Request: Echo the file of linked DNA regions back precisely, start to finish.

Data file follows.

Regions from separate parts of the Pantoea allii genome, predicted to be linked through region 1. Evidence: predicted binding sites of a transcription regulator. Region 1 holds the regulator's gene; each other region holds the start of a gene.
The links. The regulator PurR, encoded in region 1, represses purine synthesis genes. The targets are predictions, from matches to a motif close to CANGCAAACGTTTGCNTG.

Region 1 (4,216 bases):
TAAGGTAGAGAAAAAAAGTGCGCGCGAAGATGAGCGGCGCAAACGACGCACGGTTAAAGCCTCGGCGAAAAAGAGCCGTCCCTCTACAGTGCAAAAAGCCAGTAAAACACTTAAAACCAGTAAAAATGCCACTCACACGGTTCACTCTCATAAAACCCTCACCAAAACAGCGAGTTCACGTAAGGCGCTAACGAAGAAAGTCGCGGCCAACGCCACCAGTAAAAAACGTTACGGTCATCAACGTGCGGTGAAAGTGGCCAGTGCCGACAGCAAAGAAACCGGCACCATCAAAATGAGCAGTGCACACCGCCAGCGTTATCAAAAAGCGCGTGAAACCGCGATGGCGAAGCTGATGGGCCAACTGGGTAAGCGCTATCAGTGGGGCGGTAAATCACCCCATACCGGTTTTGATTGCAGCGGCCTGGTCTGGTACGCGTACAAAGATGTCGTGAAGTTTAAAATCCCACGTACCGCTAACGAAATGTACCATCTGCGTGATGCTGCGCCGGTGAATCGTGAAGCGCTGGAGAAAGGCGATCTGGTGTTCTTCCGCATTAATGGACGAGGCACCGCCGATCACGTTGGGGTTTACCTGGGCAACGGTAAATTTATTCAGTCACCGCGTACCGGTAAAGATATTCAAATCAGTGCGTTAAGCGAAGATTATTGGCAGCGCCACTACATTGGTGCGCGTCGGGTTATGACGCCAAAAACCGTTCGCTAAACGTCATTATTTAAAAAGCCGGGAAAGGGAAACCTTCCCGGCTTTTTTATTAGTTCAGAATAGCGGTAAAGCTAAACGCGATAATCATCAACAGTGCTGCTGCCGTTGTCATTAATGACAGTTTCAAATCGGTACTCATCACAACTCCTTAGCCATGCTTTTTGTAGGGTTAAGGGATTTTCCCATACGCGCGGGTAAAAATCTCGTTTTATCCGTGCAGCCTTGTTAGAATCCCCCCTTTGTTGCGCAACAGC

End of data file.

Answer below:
Regions from separate parts of the Pantoea allii genome, predicted to be linked through region 1. Evidence: predicted binding sites of a transcription regulator. Region 1 holds the regulator's gene; each other region holds the start of a gene.
The links. The regulator PurR, encoded in region 1, represses purine synthesis genes. The targets are predictions, from matches to a motif close to CANGCAAACGTTTGCNTG.

Region 1 (4,216 bases):
TAAGGTAGAGAAAAAAAGTGCGCGCGAAGATGAGCGGCGCAAACGACGCACGGTTAAAGCCTCGGCGAAAAAGAGCCGTCCCTCTACAGTGCAAAAAGCCAGTAAAACACTTAAAACCAGTAAAAATGCCACTCACACGGTTCACTCTCATAAAACCCTCACCAAAACAGCGAGTTCACGTAAGGCGCTAACGAAGAAAGTCGCGGCCAACGCCACCAGTAAAAAACGTTACGGTCATCAACGTGCGGTGAAAGTGGCCAGTGCCGACAGCAAAGAAACCGGCACCATCAAAATGAGCAGTGCACACCGCCAGCGTTATCAAAAAGCGCGTGAAACCGCGATGGCGAAGCTGATGGGCCAACTGGGTAAGCGCTATCAGTGGGGCGGTAAATCACCCCATACCGGTTTTGATTGCAGCGGCCTGGTCTGGTACGCGTACAAAGATGTCGTGAAGTTTAAAATCCCACGTACCGCTAACGAAATGTACCATCTGCGTGATGCTGCGCCGGTGAATCGTGAAGCGCTGGAGAAAGGCGATCTGGTGTTCTTCCGCATTAATGGACGAGGCACCGCCGATCACGTTGGGGTTTACCTGGGCAACGGTAAATTTATTCAGTCACCGCGTACCGGTAAAGATATTCAAATCAGTGCGTTAAGCGAAGATTATTGGCAGCGCCACTACATTGGTGCGCGTCGGGTTATGACGCCAAAAACCGTTCGCTAAACGTCATTATTTAAAAAGCCGGGAAAGGGAAACCTTCCCGGCTTTTTTATTAGTTCAGAATAGCGGTAAAGCTAAACGCGATAATCATCAACAGTGCTGCTGCCGTTGTCATTAATGACAGTTTCAAATCGGTACTCATCACAACTCCTTAGCCATGCTTTTTGTAGGGTTAAGGGATTTTCCCATACGCGCGGGTAAAAATCTCGTTTTATCCGTGCAGCCTTGTTAGAATCCCCCCTTTGTTGCGCAACAGC